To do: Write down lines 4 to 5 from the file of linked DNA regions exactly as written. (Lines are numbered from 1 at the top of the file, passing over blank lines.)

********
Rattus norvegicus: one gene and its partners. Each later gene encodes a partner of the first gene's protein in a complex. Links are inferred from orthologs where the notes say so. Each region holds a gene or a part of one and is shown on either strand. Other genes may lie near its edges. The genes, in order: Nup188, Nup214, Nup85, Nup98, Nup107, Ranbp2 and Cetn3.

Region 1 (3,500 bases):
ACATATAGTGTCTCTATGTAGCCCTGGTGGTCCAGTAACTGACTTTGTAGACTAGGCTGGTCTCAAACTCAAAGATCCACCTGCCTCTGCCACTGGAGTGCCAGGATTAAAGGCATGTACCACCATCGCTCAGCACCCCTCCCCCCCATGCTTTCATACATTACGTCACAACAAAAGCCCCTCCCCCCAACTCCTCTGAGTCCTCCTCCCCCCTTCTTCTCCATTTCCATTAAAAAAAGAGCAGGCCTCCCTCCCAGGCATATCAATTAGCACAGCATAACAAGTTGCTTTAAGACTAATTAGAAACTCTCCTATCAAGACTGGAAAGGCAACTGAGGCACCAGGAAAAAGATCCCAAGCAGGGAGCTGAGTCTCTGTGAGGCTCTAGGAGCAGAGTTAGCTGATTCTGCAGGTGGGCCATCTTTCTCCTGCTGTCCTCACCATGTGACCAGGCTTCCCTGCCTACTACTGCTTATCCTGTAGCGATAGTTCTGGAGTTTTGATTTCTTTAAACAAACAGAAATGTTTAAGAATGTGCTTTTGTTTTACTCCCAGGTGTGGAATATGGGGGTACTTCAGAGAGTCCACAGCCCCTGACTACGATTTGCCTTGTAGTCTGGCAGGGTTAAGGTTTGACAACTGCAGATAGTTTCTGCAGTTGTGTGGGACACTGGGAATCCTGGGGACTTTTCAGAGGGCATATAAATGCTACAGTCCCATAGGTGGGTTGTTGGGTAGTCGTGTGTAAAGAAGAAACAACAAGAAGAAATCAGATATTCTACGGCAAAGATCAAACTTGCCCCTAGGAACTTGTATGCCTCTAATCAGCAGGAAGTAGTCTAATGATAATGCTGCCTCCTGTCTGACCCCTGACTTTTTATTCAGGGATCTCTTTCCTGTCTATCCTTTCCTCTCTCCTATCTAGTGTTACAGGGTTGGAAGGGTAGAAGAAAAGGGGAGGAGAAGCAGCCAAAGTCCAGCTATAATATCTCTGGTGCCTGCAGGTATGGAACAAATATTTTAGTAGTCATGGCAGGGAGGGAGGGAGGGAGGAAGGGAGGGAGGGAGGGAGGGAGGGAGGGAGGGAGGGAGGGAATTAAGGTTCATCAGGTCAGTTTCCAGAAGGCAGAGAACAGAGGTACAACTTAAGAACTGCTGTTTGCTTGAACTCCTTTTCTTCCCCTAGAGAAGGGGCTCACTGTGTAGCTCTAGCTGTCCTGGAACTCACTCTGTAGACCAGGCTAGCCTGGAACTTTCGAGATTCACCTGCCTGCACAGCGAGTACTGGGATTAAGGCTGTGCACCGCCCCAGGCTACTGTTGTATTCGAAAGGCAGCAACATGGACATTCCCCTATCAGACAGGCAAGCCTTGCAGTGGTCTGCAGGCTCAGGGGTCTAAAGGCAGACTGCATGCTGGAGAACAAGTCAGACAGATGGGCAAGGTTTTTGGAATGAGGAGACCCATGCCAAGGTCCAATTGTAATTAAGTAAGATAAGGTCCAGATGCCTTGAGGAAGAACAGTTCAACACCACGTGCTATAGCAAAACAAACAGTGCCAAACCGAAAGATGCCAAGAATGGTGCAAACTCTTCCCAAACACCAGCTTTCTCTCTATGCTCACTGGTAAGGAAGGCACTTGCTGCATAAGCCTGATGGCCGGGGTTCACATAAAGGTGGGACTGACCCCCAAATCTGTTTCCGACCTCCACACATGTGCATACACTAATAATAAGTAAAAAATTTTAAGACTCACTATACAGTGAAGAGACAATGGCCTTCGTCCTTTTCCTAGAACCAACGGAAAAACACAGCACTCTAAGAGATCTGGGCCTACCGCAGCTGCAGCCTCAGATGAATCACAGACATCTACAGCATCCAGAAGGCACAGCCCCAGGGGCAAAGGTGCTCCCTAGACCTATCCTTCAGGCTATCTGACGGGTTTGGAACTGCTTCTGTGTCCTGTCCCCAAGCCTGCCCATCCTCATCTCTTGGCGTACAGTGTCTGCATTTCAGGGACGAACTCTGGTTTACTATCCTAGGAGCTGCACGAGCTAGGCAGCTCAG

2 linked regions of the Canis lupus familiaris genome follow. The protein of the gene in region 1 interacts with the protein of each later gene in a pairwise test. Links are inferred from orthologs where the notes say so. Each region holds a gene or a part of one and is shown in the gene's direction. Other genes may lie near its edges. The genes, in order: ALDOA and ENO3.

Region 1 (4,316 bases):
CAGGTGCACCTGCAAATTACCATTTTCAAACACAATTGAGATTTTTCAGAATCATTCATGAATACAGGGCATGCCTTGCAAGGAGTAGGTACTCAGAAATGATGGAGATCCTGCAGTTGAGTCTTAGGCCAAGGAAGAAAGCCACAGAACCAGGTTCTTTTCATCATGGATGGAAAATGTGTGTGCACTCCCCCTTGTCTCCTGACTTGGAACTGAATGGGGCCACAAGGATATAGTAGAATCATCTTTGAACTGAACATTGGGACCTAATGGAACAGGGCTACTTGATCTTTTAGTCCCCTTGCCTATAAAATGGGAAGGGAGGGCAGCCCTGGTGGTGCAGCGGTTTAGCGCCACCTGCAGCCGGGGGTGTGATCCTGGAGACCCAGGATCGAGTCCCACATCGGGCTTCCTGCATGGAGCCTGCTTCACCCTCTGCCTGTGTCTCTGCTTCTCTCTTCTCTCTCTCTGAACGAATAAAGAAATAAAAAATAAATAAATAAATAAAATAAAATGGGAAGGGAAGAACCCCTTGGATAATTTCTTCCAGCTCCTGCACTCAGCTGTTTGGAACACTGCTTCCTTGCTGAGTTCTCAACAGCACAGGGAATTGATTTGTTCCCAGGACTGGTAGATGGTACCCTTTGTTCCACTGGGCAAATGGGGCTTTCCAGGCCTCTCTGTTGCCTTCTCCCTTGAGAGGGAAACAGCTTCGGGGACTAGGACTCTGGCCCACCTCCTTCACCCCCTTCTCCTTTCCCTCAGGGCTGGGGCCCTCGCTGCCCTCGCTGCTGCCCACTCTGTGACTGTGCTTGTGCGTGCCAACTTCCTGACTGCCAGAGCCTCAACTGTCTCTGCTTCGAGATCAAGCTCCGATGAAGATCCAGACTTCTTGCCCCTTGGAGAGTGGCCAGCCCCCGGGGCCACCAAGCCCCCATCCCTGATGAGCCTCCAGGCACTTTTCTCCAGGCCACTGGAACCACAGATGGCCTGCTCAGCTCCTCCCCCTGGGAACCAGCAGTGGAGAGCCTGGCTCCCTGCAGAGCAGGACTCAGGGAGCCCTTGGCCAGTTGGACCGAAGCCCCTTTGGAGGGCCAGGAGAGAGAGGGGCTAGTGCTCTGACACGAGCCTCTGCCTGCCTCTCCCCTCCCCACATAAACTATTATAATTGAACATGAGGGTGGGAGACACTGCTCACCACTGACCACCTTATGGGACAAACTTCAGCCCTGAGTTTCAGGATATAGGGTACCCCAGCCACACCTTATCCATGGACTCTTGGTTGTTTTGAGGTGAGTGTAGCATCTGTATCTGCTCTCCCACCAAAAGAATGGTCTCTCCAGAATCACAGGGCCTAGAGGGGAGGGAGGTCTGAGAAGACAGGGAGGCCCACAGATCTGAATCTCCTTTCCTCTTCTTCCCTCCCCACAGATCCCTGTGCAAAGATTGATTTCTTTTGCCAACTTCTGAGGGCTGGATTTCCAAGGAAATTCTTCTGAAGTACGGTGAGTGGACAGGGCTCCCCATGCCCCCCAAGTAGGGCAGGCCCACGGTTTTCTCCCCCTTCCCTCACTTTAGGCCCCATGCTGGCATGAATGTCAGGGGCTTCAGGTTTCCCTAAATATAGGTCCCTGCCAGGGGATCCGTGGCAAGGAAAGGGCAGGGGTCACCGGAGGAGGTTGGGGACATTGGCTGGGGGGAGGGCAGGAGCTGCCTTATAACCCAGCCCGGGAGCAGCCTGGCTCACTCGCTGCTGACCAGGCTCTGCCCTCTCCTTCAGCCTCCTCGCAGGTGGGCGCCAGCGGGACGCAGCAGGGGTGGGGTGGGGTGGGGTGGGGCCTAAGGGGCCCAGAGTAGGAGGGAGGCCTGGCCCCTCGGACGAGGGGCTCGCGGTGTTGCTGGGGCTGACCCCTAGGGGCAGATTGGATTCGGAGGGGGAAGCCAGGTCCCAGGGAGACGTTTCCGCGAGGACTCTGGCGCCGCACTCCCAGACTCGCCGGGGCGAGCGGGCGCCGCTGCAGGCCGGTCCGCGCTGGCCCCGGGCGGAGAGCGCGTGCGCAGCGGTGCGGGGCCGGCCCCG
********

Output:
2 linked regions of the Canis lupus familiaris genome follow. The protein of the gene in region 1 interacts with the protein of each later gene in a pairwise test. Links are inferred from orthologs where the notes say so. Each region holds a gene or a part of one and is shown in the gene's direction. Other genes may lie near its edges. The genes, in order: ALDOA and ENO3.

Region 1 (4,316 bases):